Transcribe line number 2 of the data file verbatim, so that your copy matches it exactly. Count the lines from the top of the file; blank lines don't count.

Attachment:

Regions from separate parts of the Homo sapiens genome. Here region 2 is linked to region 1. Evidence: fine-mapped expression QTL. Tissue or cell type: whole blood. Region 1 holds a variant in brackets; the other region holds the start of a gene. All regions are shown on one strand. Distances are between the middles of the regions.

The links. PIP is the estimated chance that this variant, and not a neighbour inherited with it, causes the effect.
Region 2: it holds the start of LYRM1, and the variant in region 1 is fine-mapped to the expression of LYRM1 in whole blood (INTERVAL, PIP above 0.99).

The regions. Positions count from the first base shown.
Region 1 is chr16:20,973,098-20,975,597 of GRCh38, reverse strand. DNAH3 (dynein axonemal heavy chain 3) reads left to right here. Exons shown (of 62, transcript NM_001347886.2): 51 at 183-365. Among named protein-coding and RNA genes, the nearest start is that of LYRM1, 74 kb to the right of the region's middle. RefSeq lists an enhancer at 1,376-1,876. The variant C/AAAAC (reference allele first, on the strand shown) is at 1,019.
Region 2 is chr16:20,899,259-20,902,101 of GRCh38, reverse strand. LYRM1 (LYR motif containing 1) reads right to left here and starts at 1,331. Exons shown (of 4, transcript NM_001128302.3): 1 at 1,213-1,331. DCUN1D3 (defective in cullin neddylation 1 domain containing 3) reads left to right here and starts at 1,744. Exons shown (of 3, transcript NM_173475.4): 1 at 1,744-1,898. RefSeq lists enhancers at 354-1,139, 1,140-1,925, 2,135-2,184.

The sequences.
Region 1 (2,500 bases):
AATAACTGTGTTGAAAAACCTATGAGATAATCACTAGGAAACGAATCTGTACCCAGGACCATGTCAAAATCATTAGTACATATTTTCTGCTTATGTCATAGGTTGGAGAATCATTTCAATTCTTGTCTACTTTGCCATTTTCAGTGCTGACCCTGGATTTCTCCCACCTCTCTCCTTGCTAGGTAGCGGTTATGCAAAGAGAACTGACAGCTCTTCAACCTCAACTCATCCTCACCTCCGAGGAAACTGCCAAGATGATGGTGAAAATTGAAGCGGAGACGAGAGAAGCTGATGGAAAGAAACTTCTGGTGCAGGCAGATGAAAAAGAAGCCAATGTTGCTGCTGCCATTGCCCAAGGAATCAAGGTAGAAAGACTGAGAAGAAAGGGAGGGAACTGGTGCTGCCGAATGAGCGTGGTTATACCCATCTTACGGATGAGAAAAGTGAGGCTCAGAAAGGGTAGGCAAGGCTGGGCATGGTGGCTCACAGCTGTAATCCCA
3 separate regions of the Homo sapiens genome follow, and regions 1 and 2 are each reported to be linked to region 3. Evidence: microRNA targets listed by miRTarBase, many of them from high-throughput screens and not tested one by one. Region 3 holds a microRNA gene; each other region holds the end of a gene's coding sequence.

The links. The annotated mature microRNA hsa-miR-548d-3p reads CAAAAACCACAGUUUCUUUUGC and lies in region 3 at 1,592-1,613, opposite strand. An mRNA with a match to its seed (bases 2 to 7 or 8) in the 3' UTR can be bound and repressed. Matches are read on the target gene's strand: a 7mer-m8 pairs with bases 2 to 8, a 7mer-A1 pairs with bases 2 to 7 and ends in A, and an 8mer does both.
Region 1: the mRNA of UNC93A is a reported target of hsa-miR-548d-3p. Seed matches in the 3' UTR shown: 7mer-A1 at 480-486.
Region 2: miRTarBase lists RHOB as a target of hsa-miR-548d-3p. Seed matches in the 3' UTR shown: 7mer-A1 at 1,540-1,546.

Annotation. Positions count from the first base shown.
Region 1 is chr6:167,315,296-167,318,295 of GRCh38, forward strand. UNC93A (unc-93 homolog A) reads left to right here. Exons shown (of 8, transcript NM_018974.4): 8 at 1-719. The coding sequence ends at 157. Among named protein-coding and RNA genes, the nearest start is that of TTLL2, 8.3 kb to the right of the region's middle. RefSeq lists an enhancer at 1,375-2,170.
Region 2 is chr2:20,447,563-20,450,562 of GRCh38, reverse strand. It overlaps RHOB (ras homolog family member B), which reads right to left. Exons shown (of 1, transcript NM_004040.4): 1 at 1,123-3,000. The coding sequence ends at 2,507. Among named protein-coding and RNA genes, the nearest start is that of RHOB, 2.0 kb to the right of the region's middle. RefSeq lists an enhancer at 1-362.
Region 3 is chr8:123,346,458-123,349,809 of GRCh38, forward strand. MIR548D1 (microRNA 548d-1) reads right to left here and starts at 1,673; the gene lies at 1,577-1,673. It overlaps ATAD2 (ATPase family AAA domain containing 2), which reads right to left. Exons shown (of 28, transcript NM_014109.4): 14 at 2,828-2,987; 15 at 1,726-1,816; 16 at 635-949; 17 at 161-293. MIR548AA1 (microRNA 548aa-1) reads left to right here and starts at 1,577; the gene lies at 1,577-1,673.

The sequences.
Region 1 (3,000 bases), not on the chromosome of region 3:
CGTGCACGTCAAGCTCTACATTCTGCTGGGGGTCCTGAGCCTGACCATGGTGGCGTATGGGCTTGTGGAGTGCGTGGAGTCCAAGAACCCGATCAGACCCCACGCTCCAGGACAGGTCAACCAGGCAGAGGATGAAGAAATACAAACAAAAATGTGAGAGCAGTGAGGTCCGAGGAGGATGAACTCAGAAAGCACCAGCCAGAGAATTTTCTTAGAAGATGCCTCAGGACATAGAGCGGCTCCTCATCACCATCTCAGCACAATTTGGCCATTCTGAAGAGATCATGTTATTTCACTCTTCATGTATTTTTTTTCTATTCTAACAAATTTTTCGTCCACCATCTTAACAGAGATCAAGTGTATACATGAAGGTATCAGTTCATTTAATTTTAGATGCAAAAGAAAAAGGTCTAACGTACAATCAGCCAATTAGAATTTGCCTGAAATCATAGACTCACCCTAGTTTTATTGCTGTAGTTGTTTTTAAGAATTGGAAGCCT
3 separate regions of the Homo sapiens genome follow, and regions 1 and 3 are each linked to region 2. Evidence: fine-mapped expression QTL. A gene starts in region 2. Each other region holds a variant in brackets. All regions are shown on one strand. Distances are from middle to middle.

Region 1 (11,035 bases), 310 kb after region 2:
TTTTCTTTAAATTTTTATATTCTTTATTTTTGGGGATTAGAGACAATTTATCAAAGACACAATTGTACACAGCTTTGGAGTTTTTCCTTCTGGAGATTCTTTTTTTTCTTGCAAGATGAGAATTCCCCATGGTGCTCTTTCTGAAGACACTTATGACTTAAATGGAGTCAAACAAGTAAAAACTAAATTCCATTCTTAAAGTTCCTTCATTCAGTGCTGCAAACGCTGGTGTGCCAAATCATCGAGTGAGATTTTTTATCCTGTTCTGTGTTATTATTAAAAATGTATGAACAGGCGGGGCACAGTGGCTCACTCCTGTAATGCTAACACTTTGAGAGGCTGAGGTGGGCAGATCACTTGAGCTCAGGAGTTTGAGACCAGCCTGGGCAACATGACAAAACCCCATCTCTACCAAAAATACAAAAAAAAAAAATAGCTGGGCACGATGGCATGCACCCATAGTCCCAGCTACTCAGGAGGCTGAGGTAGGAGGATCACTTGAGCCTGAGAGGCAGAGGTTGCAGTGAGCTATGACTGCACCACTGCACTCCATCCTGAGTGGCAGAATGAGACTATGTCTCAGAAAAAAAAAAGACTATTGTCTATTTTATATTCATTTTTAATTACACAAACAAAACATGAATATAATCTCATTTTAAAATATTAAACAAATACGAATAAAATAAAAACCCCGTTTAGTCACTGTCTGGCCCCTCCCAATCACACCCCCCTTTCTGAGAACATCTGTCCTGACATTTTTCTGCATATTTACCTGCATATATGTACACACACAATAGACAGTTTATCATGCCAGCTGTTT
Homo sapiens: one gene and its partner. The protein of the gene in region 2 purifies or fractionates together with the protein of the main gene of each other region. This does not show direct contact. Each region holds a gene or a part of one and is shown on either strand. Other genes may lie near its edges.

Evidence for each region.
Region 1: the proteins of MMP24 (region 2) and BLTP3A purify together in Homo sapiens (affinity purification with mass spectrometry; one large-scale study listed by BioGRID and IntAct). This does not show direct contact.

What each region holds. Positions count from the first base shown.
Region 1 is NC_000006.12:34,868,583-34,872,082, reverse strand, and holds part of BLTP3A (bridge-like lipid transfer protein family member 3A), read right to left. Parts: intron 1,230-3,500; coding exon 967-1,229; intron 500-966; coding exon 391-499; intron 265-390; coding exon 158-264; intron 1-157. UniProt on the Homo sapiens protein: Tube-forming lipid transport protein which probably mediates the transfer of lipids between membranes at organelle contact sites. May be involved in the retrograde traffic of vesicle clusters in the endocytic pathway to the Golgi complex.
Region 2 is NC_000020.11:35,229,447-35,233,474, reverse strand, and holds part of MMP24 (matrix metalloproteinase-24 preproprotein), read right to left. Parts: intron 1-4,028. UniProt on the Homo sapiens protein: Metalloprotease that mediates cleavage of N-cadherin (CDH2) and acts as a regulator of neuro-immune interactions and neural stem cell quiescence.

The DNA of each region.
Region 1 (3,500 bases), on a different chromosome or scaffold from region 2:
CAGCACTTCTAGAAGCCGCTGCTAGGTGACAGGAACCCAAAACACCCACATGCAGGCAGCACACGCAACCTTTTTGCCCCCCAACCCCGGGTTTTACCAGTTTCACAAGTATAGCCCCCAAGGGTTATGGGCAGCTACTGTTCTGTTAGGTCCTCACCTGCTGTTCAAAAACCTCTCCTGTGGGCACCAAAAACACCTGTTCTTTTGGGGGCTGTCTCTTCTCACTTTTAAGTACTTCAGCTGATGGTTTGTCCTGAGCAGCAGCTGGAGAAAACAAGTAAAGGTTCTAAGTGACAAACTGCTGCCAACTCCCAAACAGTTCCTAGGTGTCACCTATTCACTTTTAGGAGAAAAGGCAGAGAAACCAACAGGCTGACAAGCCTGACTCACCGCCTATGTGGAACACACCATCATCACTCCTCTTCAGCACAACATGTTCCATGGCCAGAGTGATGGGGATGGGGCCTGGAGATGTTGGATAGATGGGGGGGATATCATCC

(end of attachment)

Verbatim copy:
The links. PIP is the estimated chance that this variant, and not a neighbour inherited with it, causes the effect.